Answered by Elinor Molbegott
Can my coworker appeal a dangerous dog ruling?
Q:

My co-worker has a husky that has killed a cat, his first offense, and the dog is now deemed a dangerous dog. They have to pay an additional $1,200 a year on homeowners insurance or put the dog down. Is this legal or can they appeal?

A:

Virginia’s dangerous dog law provides that a dog who kills another dog or a cat can be declared dangerous. The law also states that a dog who was responding to pain or injury or was protecting himself/herself, his/her kennel, offspring, a person, or owner’s or custodian’s property shall not be found to be a dangerous dog. The law provides that the owner of a dog determined to be dangerous must do certain things, including, for example, obtaining liability insurance coverage or a ‘bond in surety’ in an amount of at least $100,000. The law also states that, “The procedure for appeal and trial shall be the same as provided by law for misdemeanors.” I suggest that if your co-worker wants to appeal, he immediately consult with an attorney in Virginia. There are time limitations to appeal.


Submitted by Anonymous
Answered by Elinor Molbegott
How do we get my brother's dog back from a breeder who is falsely claiming neglect and abuse?
Q:

My brother owns a dog under breeders rights, meaning they paid a $100 for her and have a contract for her to have 2 liters for the breeder. Her first litter produced 10 puppies, which the breeder sells for over $1000 each. Now that she is on the verge of her second litter, the breeder is claiming that my brother's dog is being neglected and abused, which is 100% false. We believe it's a ploy to get 2 additional litters out of her. What can we do to get the dog back and stop this ridiculousness?

A:

I suggest that your brother consult with an attorney in his area who can review his contract with the breeder/seller and advise your brother about his rights. Some breeding contracts allow breeders/sellers to repossess animals they believe have been neglected by the purchaser. Purchasers who believe the breeder/seller acted in bad faith can sue the breeder/seller for the return of the dog or for monetary damages (value of dog, for example).


Submitted by Anonymous
Answered by Elinor Molbegott
Can my friend get her cat back if she has vet papers?
Q:

My friend had gotten a stray cat and kept it in her bathroom for 2 days. She then brought it to the vet to get it tested because our mutual friend wanted to keep her. The tests cam back negative so the cat was given to the mutual friend. Well, now the mutual friend is trying to give the cat away and refusing to return her, despite my friend asking for her back. My friend still has the vet papers with her mother's name as the owner. Can we get her back?

A:

You should be checking with your local shelters, humane societies, police, and animal control officers to find out if someone reported losing this cat. Signs/posters with contact information should also be placed near where the cat was found so that if someone is looking for their lost cat, they will be able to locate her. If your mutual friend won’t return the cat to your friend who found the cat, then your friend who found the cat may choose to sue the “mutual” friend. However, the person who gives an animal away usually does not retain any rights to the animal unless there is an agreement which states otherwise.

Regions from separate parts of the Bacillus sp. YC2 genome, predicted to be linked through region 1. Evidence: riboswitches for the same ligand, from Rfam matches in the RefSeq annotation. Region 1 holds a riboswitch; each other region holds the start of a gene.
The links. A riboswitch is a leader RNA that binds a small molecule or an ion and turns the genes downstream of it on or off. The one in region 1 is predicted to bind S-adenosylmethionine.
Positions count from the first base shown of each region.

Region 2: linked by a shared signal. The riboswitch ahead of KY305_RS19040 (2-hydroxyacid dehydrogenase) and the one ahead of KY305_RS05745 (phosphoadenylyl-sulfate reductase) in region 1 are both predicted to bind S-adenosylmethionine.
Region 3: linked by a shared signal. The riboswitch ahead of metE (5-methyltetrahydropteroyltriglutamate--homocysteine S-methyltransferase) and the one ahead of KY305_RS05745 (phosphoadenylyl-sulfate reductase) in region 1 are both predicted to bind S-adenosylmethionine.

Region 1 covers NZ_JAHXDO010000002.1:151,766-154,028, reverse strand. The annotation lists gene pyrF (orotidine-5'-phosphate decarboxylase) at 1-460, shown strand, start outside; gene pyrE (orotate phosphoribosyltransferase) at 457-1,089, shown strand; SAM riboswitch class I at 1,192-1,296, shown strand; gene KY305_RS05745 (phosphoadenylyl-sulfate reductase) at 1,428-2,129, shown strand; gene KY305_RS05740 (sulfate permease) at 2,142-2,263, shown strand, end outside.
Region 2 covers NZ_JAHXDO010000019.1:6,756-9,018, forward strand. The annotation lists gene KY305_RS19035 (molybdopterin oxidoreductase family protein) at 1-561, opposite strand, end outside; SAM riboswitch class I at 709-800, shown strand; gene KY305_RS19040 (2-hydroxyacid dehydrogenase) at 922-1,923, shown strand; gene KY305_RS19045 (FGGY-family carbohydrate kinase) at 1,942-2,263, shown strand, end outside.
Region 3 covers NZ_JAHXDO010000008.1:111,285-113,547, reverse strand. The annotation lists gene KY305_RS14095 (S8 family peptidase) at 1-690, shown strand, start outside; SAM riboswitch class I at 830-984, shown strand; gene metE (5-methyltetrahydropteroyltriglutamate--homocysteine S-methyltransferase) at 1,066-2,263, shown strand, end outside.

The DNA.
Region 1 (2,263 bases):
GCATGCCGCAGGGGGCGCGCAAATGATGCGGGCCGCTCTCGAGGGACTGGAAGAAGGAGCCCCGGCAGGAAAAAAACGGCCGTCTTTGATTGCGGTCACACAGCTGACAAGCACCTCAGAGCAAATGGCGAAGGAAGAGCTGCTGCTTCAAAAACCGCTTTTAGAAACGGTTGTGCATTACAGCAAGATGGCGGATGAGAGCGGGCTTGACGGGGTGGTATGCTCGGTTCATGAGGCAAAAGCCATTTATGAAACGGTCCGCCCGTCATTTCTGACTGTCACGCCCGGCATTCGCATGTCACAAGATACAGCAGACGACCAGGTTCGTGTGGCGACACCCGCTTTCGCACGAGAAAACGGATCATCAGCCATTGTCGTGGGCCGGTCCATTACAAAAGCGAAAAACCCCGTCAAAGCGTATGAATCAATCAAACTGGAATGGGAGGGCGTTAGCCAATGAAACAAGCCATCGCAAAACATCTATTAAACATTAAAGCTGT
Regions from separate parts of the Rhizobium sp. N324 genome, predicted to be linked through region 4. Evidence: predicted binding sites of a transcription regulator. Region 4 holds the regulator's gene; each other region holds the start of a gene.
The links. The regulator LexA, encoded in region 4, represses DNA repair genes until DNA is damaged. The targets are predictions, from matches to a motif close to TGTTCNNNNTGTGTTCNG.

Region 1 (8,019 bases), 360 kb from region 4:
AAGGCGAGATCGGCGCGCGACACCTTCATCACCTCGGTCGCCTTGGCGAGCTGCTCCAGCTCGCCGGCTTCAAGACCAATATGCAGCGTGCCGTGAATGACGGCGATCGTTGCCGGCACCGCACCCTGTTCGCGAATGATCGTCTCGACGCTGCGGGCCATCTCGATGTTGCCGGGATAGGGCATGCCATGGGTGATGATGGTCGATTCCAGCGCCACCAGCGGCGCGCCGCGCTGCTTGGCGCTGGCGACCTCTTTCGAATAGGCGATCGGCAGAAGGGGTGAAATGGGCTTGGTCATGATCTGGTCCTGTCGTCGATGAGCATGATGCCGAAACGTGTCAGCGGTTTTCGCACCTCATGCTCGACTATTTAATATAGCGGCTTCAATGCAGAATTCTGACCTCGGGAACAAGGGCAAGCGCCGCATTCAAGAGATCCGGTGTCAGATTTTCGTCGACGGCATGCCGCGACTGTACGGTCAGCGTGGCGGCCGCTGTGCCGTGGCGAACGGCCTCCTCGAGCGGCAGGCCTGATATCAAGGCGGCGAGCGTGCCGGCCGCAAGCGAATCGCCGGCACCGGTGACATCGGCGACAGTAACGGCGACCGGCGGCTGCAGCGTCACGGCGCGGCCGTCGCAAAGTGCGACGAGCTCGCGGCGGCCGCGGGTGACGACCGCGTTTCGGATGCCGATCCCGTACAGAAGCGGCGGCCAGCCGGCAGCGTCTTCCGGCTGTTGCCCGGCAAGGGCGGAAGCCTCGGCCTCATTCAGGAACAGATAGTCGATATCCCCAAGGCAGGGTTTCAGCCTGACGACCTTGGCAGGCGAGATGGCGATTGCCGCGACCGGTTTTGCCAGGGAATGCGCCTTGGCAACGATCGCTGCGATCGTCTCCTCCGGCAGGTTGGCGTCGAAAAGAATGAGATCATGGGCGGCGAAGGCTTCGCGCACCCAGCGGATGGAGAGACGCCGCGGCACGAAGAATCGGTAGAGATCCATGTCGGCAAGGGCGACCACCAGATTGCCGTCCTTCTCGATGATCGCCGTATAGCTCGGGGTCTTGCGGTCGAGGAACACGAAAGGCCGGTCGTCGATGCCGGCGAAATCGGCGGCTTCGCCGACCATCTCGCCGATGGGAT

Submitted by Anonymous
Answered by Elinor Molbegott
Do I still have legal custody of a dog I gave away if the microchip is unchanged?
Q:

I had given my pedigree dog away approximately 2 years ago when she was 5 years. I gave this family all of her paperwork, vet records, computer chip information and pedigree papers. 2 weeks ago the dog ran away, almost got hit by a car on the highway. Someone retrieved the dog and called me cause the collar was never changed and still had my cellphone on it. The dog had no up to date tags on collar, no dog license, no rabies tag and the dog's toe nails were two inches long. I took the dog to the vet updated the shots and got the nails trimmed which will be a process over at least 6 weeks to get them back to normal. The computer chip was never changed and the dog is still in my name. I want to keep the dog since it was neglected. Who has the legal custody of this dog? Need to know ASAP please!

A:

As you clearly stated, you gave the dog away. The fact that a new “owner” does not change a microchip registration or a collar does not mean that such person has no rights to the dog anymore. Also, the fact that a dog’s microchip is still registered to a person who gave the dog away, does not mean such person still “owns” the dog. Since you gave the dog away two years ago, it is possible the dog has had multiple owners since that time. It is possible that the dog has been out on the streets for a long time which may account for the overgrown nails. It is possible the dog has been abandoned. There are too many unknown facts to determine the rights of the parties. If litigation is initiated, the courts will consider the evidence and make a determination.


Submitted by Anonymous
Answered by Elinor Molbegott